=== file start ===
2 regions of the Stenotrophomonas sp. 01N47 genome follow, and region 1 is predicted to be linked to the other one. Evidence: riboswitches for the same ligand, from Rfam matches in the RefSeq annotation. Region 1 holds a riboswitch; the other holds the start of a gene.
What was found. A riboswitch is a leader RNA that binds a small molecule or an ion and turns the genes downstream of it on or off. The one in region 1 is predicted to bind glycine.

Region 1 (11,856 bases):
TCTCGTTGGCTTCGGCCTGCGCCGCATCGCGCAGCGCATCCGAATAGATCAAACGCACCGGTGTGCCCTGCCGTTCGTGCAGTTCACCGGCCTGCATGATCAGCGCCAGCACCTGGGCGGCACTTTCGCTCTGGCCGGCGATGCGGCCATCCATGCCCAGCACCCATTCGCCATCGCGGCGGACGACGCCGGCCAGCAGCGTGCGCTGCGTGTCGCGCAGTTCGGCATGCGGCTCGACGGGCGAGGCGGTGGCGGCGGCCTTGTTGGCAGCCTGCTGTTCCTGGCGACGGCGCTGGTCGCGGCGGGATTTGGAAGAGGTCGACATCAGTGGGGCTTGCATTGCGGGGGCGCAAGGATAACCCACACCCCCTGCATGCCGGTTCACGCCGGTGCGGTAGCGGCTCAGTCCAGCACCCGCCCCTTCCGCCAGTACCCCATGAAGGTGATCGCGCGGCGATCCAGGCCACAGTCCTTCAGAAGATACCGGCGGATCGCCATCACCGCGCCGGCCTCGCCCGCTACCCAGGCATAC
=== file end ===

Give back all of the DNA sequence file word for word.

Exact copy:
2 regions of the Stenotrophomonas sp. 01N47 genome follow, and region 1 is predicted to be linked to the other one. Evidence: riboswitches for the same ligand, from Rfam matches in the RefSeq annotation. Region 1 holds a riboswitch; the other holds the start of a gene.
What was found. A riboswitch is a leader RNA that binds a small molecule or an ion and turns the genes downstream of it on or off. The one in region 1 is predicted to bind glycine.

Region 1 (11,856 bases):
TCTCGTTGGCTTCGGCCTGCGCCGCATCGCGCAGCGCATCCGAATAGATCAAACGCACCGGTGTGCCCTGCCGTTCGTGCAGTTCACCGGCCTGCATGATCAGCGCCAGCACCTGGGCGGCACTTTCGCTCTGGCCGGCGATGCGGCCATCCATGCCCAGCACCCATTCGCCATCGCGGCGGACGACGCCGGCCAGCAGCGTGCGCTGCGTGTCGCGCAGTTCGGCATGCGGCTCGACGGGCGAGGCGGTGGCGGCGGCCTTGTTGGCAGCCTGCTGTTCCTGGCGACGGCGCTGGTCGCGGCGGGATTTGGAAGAGGTCGACATCAGTGGGGCTTGCATTGCGGGGGCGCAAGGATAACCCACACCCCCTGCATGCCGGTTCACGCCGGTGCGGTAGCGGCTCAGTCCAGCACCCGCCCCTTCCGCCAGTACCCCATGAAGGTGATCGCGCGGCGATCCAGGCCACAGTCCTTCAGAAGATACCGGCGGATCGCCATCACCGCGCCGGCCTCGCCCGCTACCCAGGCATAC